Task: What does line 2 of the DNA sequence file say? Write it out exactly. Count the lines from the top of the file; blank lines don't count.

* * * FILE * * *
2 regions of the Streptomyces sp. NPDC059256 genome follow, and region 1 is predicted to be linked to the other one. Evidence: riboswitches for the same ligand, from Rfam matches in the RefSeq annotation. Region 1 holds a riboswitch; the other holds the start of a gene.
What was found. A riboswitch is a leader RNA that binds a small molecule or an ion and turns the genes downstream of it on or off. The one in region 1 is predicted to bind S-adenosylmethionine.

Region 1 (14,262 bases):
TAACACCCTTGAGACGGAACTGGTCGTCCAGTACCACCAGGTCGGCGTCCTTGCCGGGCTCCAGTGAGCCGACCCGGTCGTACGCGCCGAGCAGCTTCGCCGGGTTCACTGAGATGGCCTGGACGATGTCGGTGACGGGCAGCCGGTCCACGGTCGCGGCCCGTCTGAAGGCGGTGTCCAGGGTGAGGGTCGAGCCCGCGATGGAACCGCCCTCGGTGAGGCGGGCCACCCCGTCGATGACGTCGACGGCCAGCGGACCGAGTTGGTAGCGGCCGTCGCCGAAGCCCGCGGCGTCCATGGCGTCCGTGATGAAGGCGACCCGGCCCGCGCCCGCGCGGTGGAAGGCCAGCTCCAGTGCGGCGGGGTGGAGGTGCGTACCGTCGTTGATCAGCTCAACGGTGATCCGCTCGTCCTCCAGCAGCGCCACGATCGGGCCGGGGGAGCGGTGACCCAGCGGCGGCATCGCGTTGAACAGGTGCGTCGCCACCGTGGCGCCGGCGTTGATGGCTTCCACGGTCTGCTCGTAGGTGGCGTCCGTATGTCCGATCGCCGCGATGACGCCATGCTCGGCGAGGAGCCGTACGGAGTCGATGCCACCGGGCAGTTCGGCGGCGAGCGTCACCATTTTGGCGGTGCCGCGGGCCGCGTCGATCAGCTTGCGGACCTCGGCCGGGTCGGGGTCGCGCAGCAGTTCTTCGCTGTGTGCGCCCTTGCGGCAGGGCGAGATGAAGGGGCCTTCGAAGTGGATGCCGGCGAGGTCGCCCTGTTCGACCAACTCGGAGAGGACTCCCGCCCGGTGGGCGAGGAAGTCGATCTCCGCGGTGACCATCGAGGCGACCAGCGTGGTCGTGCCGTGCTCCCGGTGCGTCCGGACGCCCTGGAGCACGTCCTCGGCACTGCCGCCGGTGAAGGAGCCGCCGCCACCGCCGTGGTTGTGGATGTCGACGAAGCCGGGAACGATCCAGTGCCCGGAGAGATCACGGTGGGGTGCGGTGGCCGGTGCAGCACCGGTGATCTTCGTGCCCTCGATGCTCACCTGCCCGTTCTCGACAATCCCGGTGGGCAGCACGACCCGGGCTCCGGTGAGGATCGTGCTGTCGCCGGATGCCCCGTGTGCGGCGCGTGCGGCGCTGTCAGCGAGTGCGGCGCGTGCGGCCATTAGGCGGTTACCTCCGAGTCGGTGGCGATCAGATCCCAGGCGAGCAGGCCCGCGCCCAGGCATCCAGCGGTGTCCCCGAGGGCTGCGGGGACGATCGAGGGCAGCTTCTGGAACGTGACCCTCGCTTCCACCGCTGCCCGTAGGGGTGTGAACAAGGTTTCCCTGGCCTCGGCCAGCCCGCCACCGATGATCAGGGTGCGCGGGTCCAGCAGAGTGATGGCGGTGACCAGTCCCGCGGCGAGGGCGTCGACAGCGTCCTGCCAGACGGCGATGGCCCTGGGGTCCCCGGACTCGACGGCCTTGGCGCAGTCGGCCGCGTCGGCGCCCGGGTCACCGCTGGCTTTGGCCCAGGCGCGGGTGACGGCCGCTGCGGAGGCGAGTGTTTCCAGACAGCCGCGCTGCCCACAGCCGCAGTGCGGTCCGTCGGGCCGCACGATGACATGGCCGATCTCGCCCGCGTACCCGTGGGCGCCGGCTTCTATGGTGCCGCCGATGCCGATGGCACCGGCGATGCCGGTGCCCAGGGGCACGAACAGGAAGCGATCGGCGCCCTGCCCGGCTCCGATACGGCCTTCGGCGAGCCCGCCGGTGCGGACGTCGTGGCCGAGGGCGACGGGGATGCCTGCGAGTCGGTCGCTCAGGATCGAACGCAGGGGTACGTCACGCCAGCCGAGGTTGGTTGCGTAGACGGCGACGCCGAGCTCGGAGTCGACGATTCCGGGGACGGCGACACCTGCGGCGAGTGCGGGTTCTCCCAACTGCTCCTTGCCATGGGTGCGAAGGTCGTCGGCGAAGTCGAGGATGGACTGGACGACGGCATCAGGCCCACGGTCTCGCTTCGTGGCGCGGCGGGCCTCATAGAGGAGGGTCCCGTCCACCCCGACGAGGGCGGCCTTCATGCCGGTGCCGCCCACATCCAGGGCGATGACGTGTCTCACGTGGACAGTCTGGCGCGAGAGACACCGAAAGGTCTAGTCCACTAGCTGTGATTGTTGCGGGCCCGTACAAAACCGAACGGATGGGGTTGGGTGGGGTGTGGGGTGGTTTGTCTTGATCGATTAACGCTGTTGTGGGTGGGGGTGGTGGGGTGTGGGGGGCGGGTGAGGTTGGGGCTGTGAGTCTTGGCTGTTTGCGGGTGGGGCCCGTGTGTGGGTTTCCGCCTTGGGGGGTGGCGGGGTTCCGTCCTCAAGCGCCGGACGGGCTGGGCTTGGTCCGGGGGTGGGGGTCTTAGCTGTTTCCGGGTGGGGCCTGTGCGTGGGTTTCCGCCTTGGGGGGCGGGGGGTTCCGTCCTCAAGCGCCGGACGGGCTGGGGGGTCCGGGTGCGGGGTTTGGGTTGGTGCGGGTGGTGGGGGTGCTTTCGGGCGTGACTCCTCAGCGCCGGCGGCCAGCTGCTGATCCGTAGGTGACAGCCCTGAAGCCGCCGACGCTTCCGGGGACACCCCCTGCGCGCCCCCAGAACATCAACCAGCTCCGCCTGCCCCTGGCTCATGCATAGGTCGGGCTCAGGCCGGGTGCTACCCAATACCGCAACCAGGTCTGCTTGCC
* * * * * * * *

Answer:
What was found. A riboswitch is a leader RNA that binds a small molecule or an ion and turns the genes downstream of it on or off. The one in region 1 is predicted to bind S-adenosylmethionine.